Google Panda was born out of an attempt to put quality content creators and high-quality content above the rest. Picture this, it’s 2010, and Google search results are nothing like they are today. The highest-ranking sites are “content farms” that put out thousands of new articles and pages of content (The majority of these pieces are not created with quality in mind). Google’s algorithm rewards quantity and constant churning out of content, and the real, high-value, quality content is being shoved below the mass-produced material.
News articles soon noted the decline of Google results and users cried out for change. Google saw the problem, heard the complaints, and created a solution. Enter Google Panda, an update that would answer the problem of “content farms” and other sites pushing out mass-produced, low-grade, low-value content. No longer would these sites be allowed to rank high on their SERPs through their thin content and black-hat SEO.
Google further emphasized the importance of creating pages that satisfy the needs of the user by providing valuable answers, in-depth information, and original content. This content “sieve” received separate updates from its inception in 2011 until 2015. In 2016 Google integrated Panda as the main component of its algorithm to help them improve in identifying ranking signals and site quality.
About Google Panda
As mentioned earlier, Google penalizes sites that rank high while dishing out content that isn’t substantial (thin content). Some examples of content that is frowned upon are duplicated pages, unoriginal content (content that offers no unique value compared to others) or surface-level content (content that offers limited information), and pages that are obviously ad stuffing (more ad than actual content) or word stuffing (pages that stretch word counts by overcomplicating simple explanations, unnecessarily repeating phrases, etc.)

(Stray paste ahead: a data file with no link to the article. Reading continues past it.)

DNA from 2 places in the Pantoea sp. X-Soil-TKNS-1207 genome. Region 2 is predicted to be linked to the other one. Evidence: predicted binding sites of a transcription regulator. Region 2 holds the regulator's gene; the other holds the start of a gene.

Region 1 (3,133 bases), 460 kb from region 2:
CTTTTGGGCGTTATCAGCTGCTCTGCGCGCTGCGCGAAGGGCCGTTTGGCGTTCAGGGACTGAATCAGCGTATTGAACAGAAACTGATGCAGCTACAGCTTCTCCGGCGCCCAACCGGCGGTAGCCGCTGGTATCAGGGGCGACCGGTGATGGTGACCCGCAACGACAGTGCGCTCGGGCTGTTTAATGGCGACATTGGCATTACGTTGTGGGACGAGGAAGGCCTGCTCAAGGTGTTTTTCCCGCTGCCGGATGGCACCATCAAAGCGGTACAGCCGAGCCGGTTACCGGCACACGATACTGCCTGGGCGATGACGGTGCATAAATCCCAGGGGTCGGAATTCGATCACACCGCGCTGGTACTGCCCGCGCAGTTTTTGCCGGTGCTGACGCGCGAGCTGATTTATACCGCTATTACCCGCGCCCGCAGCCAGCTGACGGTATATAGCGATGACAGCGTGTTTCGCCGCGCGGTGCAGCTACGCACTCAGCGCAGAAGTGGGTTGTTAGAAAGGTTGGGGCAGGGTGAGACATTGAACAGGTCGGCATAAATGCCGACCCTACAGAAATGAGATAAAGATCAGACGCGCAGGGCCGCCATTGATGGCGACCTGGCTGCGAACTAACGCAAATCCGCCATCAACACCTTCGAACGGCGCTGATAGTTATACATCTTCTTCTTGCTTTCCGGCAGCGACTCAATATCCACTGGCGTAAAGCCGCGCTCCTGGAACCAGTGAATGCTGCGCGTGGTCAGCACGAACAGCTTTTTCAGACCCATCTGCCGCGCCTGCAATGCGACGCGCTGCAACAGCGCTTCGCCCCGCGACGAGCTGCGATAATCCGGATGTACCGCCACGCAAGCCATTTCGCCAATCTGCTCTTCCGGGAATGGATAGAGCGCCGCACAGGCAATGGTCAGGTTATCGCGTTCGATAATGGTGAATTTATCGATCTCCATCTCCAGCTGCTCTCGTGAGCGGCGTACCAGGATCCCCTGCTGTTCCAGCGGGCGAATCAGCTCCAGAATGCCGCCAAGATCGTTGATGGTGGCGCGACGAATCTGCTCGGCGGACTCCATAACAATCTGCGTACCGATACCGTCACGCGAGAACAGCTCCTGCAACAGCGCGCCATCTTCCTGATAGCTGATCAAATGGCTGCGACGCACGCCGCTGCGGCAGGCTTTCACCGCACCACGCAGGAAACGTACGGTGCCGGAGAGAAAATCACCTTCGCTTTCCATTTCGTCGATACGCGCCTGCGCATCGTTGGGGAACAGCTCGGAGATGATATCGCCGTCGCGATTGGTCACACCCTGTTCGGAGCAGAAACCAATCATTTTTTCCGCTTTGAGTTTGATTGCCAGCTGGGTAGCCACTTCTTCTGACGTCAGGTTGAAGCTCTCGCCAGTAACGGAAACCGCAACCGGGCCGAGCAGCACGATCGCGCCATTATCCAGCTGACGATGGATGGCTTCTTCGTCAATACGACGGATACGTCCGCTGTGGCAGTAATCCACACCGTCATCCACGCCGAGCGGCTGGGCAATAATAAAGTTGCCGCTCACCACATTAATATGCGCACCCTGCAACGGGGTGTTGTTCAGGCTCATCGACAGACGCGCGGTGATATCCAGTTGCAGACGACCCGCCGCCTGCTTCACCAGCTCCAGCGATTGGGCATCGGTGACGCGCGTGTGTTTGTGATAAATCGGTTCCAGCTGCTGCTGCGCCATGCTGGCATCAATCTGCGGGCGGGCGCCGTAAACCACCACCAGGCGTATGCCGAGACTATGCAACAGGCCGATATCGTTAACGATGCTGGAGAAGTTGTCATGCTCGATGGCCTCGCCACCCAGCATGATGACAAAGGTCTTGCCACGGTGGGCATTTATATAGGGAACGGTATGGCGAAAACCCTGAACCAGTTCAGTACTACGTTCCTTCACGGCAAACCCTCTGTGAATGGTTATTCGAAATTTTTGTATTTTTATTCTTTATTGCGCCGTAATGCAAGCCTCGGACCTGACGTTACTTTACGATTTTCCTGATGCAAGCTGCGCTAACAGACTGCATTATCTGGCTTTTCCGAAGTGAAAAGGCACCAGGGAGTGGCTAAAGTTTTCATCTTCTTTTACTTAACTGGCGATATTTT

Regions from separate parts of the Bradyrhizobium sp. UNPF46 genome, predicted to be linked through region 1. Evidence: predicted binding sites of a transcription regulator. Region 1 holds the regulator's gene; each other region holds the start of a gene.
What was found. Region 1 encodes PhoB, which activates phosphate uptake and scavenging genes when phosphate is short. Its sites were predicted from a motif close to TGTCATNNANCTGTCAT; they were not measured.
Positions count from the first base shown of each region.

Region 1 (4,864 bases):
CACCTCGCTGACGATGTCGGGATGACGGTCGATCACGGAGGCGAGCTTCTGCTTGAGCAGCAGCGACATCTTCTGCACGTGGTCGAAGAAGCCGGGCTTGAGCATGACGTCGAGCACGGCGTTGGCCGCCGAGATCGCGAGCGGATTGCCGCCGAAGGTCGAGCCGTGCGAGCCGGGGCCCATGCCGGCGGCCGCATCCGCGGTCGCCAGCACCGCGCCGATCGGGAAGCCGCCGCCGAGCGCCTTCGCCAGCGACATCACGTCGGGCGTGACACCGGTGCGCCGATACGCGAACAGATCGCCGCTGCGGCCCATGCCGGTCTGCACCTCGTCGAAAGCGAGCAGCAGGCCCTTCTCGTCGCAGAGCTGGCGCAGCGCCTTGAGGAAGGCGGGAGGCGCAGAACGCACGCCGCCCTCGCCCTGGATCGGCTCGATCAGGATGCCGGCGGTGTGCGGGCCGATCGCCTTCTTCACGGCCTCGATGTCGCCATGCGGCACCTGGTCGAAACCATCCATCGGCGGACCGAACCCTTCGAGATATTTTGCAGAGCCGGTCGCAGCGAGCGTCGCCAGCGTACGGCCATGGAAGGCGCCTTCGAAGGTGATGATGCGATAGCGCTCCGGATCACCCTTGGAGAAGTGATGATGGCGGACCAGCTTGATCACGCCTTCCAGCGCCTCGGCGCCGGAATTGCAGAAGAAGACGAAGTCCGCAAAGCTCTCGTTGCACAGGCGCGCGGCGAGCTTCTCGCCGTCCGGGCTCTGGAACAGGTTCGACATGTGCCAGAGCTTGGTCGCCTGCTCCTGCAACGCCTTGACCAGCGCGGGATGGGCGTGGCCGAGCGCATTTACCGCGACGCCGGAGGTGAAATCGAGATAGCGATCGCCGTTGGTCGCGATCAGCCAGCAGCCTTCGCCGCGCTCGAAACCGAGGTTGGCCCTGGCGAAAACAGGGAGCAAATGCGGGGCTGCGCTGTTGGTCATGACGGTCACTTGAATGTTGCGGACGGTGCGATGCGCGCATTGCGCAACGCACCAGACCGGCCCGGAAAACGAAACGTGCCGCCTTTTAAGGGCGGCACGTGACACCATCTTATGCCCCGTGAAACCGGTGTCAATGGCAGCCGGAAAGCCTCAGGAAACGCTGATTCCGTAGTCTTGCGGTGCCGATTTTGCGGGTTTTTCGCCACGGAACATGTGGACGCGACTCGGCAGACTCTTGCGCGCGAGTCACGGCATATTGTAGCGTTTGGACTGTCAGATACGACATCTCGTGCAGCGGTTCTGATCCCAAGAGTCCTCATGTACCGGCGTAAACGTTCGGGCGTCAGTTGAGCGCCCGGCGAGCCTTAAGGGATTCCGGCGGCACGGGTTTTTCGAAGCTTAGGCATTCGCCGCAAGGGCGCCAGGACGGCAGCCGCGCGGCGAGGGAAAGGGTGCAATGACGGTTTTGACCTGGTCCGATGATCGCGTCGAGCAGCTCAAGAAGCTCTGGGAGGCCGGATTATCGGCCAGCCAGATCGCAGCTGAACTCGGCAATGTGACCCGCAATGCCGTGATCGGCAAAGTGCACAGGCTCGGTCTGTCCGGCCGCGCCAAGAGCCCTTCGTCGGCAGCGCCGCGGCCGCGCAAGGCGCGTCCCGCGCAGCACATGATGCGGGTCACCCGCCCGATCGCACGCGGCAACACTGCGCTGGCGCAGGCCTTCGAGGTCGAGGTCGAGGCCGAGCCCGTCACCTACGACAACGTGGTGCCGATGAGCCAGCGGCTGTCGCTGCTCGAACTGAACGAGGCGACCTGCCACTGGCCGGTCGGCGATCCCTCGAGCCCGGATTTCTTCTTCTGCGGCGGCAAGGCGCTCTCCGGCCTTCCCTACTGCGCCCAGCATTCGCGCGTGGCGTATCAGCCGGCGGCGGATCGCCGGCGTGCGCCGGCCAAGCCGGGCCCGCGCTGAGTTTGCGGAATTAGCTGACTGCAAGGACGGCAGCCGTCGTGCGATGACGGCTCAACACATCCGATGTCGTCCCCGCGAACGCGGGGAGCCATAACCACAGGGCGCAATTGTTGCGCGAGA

Sites participating in the above practices were and are continually being punished, giving rise to higher-quality sites. Google continues to prioritize high-value, informative, user-oriented content and wants these to be displayed on its results pages. Interestingly, this is a huge reason for the rise of private label SEO services – agencies needed knowledgeable teams to get their clients out of trouble and on the right track. White label branding services, in turn, helped companies that were on the wrong path recover their reputation after ranking hits.
What Did Panda Do?
If you want to keep in line with Google’s emphasis on high-value content and ensure the future of your website, you may be wondering exactly how to produce material with the Panda seal of approval.
Below are some guidelines:
- Create content for the user. Your pages should be constructed with the goal of providing help to searchers. Keywords can only get you so far, and prioritizing the engine over the person goes against the type of SERPs Google is trying to build. Take your ideal client avatar with a specific personality who is at a specific stage in the purchase journey and create content for that person.
- Eliminate duplicates. Even though duplicate content is not a high priority for Panda, it’s a good practice to remove unnecessary duplication on your site or across your domains. If you must have duplicates (like landing pages for ads), use robots.txt so bots won’t crawl them. Then focus on creating original, unique and transformative content that consistently adds value to readers.
- Strategic ad placement. Make sure your ads are proportional to your content. Don’t overstuff your pages with ads.
Pro Tip: Google Webmaster tools is a great resource for optimizing your website not only for the engine but more importantly with user experience in mind.What is Google Panda? Is It still relevant in 2022? Click To Tweet
Recovering from a Panda Hit
While Panda penalty is the more well-known name, Google has come to term it as the “Quality Algorithm” that assesses the quality of your website as a whole. Getting hit by the algorithm has site-wide consequences and as such, you should know how to tell if you’ve been “penalized” and how you can recover from it.